BENGALURU: With European companies outsourcing more even as Trump raises barriers in the US, large Indian and MNC IT services firms are strengthening their capabilities in Europe. A number of development centres have come up over the past year especially in Central and Eastern Europe. This is both to cater to clients in Europe, as also to tap into the pockets of engineering and tech talent in countries like Poland, Romania, Bulgaria, Hungary and Ireland. The talent is technically very good – though the numbers aren’t as large as in India and the US – and they bring necessary language skills.
Eastern Europe has traditionally been strong in engineering, science and math skills. A Medium post by Ewa Treitz, partner at Black Pearls VC, said 200,000 students graduate in engineering and sciences every year from the universities in the Central and Eastern European countries that are part of the European Union. This talent is hard to ignore when tech firms look for talent in emerging technologies like AI, big data, analytics, app development, augmented reality and virtual reality.
In the last one year alone, at least 20 development centres have sprung up in countries like Poland, Romania, Bulgaria, Hungary, Austria and Ireland. Last April, Infosys added its newest facility in Karlovac in Croatia. The centre will service clients in the Nordics, but the focus would be on consolidating consulting, IT and engineering skills in power generation, and design and development of large gas and steam turbines.
Accenture set up a centre in Riga in Latvia with more than 170 professionals with expertise in Oracle technologies to serve new and existing clients in the Nordic and Baltic region. Wipro set up a specialized automotive centre of excellence (CoE) in Timisoara, Romania, hiring engineering graduates from top universities to work across technology domains such as in-vehicle infotainment, cluster display, telematics, connected cars and advanced driver assistance systems. Wipro already has 1,200 employees in Romania servicing 30 clients in retail and healthcare.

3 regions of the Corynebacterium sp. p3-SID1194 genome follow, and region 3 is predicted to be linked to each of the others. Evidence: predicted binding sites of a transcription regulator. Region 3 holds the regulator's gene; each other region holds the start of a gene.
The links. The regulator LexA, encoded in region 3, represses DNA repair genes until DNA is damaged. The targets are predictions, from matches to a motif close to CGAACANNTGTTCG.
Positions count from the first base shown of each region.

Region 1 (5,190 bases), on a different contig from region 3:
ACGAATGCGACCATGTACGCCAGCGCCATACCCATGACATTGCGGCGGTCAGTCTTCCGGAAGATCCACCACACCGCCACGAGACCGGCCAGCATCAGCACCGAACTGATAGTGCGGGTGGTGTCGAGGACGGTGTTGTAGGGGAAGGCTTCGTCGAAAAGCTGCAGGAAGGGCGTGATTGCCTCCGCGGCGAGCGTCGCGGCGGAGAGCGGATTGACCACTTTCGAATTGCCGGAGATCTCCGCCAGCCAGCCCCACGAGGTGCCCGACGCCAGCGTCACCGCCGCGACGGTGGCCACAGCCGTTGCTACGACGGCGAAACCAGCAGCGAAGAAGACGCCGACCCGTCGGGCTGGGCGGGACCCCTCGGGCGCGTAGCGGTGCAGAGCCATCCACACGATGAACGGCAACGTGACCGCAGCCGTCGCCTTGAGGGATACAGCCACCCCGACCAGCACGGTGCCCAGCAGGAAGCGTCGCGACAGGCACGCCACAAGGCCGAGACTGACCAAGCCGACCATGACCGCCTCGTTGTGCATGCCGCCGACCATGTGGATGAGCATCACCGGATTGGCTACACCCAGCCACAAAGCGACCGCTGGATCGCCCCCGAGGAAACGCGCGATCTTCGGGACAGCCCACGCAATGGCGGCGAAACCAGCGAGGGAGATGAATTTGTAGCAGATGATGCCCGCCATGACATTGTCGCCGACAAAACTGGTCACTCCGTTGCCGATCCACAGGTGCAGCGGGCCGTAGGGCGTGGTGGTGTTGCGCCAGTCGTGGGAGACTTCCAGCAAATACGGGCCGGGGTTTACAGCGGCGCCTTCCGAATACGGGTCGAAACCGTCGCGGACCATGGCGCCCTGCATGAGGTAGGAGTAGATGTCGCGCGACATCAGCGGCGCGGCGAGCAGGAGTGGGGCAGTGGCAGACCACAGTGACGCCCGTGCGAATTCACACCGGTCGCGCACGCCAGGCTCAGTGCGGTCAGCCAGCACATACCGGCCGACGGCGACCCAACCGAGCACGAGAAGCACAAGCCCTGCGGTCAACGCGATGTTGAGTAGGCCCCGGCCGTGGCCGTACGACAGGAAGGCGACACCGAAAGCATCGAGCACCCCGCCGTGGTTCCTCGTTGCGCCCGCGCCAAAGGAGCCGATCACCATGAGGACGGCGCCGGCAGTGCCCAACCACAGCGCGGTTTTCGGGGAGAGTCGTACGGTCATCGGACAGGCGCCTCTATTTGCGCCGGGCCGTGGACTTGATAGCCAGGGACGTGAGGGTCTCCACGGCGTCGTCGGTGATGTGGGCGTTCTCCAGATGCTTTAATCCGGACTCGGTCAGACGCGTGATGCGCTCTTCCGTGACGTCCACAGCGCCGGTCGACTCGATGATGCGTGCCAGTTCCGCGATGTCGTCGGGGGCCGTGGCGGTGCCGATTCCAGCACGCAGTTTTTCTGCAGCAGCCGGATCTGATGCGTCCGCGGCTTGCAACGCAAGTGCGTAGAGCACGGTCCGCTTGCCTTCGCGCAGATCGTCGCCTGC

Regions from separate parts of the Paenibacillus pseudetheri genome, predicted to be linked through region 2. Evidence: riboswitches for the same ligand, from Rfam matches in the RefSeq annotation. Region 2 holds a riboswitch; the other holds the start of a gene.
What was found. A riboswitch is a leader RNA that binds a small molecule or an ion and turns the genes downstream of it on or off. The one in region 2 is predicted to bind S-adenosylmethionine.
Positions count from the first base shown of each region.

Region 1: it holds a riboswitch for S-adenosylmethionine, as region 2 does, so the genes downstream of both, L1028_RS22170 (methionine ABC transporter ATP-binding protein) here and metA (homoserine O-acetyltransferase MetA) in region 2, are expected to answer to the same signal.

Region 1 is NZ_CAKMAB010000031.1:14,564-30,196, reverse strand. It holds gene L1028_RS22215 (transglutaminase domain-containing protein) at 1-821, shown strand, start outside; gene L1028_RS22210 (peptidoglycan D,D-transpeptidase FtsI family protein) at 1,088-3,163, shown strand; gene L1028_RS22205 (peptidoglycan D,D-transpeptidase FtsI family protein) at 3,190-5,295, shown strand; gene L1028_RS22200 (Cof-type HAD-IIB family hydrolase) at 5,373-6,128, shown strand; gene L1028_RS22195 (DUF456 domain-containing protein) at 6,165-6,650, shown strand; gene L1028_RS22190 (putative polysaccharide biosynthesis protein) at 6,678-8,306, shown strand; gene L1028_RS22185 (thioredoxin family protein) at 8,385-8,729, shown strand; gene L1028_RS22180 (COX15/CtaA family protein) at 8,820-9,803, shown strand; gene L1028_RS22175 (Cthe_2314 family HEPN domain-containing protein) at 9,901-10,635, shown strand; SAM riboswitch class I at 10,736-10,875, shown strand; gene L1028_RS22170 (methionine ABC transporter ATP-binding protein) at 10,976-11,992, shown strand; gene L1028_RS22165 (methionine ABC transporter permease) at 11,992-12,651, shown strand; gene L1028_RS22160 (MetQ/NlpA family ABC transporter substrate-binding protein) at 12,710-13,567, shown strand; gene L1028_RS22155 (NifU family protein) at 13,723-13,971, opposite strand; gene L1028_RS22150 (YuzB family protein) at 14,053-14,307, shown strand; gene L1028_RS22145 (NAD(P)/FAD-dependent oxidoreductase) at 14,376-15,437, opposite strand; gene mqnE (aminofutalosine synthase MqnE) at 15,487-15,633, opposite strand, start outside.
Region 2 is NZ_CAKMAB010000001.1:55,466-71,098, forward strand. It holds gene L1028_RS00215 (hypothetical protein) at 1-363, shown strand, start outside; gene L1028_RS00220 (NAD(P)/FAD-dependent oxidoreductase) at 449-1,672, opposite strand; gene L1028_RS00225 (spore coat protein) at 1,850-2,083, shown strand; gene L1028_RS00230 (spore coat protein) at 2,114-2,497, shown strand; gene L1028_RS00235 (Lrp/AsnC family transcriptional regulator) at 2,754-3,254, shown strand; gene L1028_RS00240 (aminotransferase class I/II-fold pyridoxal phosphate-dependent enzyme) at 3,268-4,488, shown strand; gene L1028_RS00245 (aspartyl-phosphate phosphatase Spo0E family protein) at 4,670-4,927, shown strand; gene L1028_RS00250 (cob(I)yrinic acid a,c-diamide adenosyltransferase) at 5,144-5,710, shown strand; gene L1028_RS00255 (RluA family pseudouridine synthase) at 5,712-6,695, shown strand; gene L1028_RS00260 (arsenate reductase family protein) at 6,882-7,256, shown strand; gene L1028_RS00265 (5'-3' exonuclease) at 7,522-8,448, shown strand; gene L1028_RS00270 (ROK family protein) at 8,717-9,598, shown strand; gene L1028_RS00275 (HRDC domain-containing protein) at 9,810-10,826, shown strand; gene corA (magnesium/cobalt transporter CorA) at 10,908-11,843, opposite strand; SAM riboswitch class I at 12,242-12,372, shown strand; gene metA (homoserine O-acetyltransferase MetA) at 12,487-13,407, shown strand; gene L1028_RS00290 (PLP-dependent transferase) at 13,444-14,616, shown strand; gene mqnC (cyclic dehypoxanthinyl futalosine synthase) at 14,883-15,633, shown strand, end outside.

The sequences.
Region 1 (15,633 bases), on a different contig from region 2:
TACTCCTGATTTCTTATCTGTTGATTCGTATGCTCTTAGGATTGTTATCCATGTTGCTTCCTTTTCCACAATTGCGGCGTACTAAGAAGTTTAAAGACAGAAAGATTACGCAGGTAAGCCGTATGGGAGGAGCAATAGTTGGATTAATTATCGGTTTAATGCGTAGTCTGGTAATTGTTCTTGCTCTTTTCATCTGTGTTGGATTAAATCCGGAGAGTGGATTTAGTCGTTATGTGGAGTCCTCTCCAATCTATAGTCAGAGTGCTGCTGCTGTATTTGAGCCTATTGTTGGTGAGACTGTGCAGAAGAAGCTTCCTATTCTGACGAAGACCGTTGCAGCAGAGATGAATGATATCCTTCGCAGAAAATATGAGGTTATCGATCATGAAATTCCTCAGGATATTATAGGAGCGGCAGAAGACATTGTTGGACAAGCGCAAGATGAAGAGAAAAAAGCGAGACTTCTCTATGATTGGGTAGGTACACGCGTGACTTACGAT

Peter Bendor-Samuel, CEO of IT consulting firm Everest Group, said there has been a long-standing trend to build out IT capacity in eastern Europe. “In fact, there are many very successful European IT firms such as Epam and Luxoft who differentiate themselves through their eastern Europe operations. There are several factors driving this investment. The traditional motivations are proximity and language skills. Both are increasingly important as the industry moves away from a factory orientation into a more intimate DevOps structure,” he said.
DevOps is a new agile way of software development that allows for delivery of applications and the improvement of these products at high velocity. Europe’s traditional reluctance to outsourcing also appears to be changing.
Rahul Singh, president of financial services in HCL Technologies, which set up a centre in Ireland last year, said that in the past, European companies would not move some of the work out of the continent, and would not give these to outsourced service providers. “But now, customers trust us as transformative partners,” he said. Today, HCL has 4,500 employees in Europe. For the past several quarters, IT firms’ European business has been growing substantially faster than the US business. In the third quarter of this fiscal, Europe grew year-on-year by 5.9% and US by a mere 0.7% in constant currency for Infosys. The corresponding figures for Wipro were 7.9% and 0.6%.
TCS’s growth in recent quarters has been led by Continental Europe. It grew 22.3% in the December quarter. In a recent management commentary, CEO Rajesh Gopinathan said the firm’s Europe performance is encouraging and is happening across a wide spectrum, both from a vertical industry perspective as well as from a region perspective. “If you look at the deals that we won, you will see a very good spectrum of deals in Europe. From a region perspective also, we have been strong in the Nordics and the Benelux region, and that continues to do well, Germany is performing very well for us, and even markets like France are coming back to double-digit growth now. Europe is a broad-based story,” he said.
Europe accounts for about a quarter of Indian IT firms’ revenues, while the US is about 50% to 60%. This difference will narrow if the current trends persist.